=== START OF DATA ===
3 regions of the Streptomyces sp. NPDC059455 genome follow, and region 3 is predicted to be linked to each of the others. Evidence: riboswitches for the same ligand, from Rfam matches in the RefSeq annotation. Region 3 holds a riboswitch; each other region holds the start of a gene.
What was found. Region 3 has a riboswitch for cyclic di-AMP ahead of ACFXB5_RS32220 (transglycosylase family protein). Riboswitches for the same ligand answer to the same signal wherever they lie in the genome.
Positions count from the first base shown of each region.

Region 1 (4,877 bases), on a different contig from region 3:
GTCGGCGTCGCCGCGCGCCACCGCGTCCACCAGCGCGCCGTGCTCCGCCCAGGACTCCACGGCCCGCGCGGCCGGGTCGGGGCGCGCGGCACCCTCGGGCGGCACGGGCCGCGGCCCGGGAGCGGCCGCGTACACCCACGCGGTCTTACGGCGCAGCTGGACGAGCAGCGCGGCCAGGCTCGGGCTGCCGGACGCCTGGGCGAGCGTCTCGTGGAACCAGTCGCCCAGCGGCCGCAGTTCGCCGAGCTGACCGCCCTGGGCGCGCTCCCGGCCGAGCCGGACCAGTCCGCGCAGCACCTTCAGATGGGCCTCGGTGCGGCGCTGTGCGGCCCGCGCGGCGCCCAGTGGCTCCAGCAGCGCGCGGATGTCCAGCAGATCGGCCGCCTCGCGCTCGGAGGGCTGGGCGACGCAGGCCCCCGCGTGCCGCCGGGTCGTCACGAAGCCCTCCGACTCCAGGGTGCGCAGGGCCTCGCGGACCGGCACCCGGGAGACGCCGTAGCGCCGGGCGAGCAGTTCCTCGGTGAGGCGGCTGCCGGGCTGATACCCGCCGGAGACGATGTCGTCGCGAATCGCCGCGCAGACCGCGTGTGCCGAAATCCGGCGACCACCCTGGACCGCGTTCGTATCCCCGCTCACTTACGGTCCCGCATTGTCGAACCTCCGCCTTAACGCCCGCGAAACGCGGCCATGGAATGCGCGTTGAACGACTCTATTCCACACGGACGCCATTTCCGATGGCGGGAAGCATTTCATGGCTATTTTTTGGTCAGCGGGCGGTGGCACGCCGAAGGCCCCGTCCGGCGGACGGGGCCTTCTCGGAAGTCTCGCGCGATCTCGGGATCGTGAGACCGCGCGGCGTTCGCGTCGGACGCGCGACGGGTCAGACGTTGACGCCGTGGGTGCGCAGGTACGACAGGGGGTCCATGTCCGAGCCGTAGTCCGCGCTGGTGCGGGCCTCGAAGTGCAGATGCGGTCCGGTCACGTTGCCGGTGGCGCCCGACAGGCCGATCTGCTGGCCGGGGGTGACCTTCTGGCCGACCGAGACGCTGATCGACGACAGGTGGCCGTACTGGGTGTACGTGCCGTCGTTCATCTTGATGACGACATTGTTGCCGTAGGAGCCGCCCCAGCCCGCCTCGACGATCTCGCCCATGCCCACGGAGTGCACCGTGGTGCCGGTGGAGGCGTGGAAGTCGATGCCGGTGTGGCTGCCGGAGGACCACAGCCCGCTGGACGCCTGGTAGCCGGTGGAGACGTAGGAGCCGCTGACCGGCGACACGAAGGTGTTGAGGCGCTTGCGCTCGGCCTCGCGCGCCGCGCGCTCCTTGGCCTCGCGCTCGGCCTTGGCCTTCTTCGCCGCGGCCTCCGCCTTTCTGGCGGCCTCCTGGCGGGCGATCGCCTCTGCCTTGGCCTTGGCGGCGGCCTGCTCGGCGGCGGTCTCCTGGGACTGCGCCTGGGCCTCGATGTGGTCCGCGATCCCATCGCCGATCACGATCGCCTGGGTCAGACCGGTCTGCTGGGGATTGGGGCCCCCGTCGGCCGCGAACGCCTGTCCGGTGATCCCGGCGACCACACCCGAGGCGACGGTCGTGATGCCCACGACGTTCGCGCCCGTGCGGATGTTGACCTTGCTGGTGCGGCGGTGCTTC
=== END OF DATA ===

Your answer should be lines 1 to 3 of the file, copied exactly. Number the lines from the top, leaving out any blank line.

3 regions of the Streptomyces sp. NPDC059455 genome follow, and region 3 is predicted to be linked to each of the others. Evidence: riboswitches for the same ligand, from Rfam matches in the RefSeq annotation. Region 3 holds a riboswitch; each other region holds the start of a gene.
What was found. Region 3 has a riboswitch for cyclic di-AMP ahead of ACFXB5_RS32220 (transglycosylase family protein). Riboswitches for the same ligand answer to the same signal wherever they lie in the genome.
Positions count from the first base shown of each region.